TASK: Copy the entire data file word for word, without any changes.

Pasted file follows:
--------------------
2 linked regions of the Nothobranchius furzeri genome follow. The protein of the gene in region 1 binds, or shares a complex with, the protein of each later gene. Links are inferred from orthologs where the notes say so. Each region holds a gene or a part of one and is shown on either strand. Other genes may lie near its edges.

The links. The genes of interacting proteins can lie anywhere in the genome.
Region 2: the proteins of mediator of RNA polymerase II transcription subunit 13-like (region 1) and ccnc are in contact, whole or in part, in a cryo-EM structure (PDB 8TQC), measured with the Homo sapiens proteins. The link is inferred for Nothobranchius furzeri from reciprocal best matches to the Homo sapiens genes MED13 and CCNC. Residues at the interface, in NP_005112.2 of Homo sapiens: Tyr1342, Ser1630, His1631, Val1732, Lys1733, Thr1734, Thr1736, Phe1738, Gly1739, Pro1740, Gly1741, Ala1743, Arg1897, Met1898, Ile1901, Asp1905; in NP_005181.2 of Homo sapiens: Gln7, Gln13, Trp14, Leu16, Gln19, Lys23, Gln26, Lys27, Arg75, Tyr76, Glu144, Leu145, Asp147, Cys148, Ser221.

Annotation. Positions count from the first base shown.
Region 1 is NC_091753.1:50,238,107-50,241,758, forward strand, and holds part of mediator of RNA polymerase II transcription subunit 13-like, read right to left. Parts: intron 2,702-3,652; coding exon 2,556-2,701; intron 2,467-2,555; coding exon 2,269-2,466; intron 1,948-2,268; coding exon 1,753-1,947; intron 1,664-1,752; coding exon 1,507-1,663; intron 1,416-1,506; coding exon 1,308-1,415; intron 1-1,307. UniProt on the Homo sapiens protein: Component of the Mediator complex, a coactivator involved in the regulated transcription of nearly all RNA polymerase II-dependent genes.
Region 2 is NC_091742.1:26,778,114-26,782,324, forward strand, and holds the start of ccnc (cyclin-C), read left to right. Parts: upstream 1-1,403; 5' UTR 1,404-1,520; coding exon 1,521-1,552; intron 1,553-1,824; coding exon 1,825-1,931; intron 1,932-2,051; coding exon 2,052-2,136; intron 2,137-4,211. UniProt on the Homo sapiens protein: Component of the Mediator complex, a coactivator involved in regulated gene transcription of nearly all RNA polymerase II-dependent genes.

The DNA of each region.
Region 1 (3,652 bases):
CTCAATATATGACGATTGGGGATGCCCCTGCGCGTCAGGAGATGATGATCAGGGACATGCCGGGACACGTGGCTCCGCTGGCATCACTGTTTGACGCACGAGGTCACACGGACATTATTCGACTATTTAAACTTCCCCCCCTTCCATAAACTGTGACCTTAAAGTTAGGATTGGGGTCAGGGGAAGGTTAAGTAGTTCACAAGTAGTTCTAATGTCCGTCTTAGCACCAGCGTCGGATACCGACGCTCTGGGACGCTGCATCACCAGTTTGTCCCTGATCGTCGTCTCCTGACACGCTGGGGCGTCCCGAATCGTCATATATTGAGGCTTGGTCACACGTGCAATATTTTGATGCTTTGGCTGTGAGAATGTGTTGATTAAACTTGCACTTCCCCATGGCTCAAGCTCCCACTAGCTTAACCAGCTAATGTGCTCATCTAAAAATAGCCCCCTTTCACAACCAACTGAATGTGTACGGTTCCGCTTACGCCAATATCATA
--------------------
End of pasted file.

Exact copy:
2 linked regions of the Nothobranchius furzeri genome follow. The protein of the gene in region 1 binds, or shares a complex with, the protein of each later gene. Links are inferred from orthologs where the notes say so. Each region holds a gene or a part of one and is shown on either strand. Other genes may lie near its edges.

The links. The genes of interacting proteins can lie anywhere in the genome.
Region 2: the proteins of mediator of RNA polymerase II transcription subunit 13-like (region 1) and ccnc are in contact, whole or in part, in a cryo-EM structure (PDB 8TQC), measured with the Homo sapiens proteins. The link is inferred for Nothobranchius furzeri from reciprocal best matches to the Homo sapiens genes MED13 and CCNC. Residues at the interface, in NP_005112.2 of Homo sapiens: Tyr1342, Ser1630, His1631, Val1732, Lys1733, Thr1734, Thr1736, Phe1738, Gly1739, Pro1740, Gly1741, Ala1743, Arg1897, Met1898, Ile1901, Asp1905; in NP_005181.2 of Homo sapiens: Gln7, Gln13, Trp14, Leu16, Gln19, Lys23, Gln26, Lys27, Arg75, Tyr76, Glu144, Leu145, Asp147, Cys148, Ser221.

Annotation. Positions count from the first base shown.
Region 1 is NC_091753.1:50,238,107-50,241,758, forward strand, and holds part of mediator of RNA polymerase II transcription subunit 13-like, read right to left. Parts: intron 2,702-3,652; coding exon 2,556-2,701; intron 2,467-2,555; coding exon 2,269-2,466; intron 1,948-2,268; coding exon 1,753-1,947; intron 1,664-1,752; coding exon 1,507-1,663; intron 1,416-1,506; coding exon 1,308-1,415; intron 1-1,307. UniProt on the Homo sapiens protein: Component of the Mediator complex, a coactivator involved in the regulated transcription of nearly all RNA polymerase II-dependent genes.
Region 2 is NC_091742.1:26,778,114-26,782,324, forward strand, and holds the start of ccnc (cyclin-C), read left to right. Parts: upstream 1-1,403; 5' UTR 1,404-1,520; coding exon 1,521-1,552; intron 1,553-1,824; coding exon 1,825-1,931; intron 1,932-2,051; coding exon 2,052-2,136; intron 2,137-4,211. UniProt on the Homo sapiens protein: Component of the Mediator complex, a coactivator involved in regulated gene transcription of nearly all RNA polymerase II-dependent genes.

The DNA of each region.
Region 1 (3,652 bases):
CTCAATATATGACGATTGGGGATGCCCCTGCGCGTCAGGAGATGATGATCAGGGACATGCCGGGACACGTGGCTCCGCTGGCATCACTGTTTGACGCACGAGGTCACACGGACATTATTCGACTATTTAAACTTCCCCCCCTTCCATAAACTGTGACCTTAAAGTTAGGATTGGGGTCAGGGGAAGGTTAAGTAGTTCACAAGTAGTTCTAATGTCCGTCTTAGCACCAGCGTCGGATACCGACGCTCTGGGACGCTGCATCACCAGTTTGTCCCTGATCGTCGTCTCCTGACACGCTGGGGCGTCCCGAATCGTCATATATTGAGGCTTGGTCACACGTGCAATATTTTGATGCTTTGGCTGTGAGAATGTGTTGATTAAACTTGCACTTCCCCATGGCTCAAGCTCCCACTAGCTTAACCAGCTAATGTGCTCATCTAAAAATAGCCCCCTTTCACAACCAACTGAATGTGTACGGTTCCGCTTACGCCAATATCATA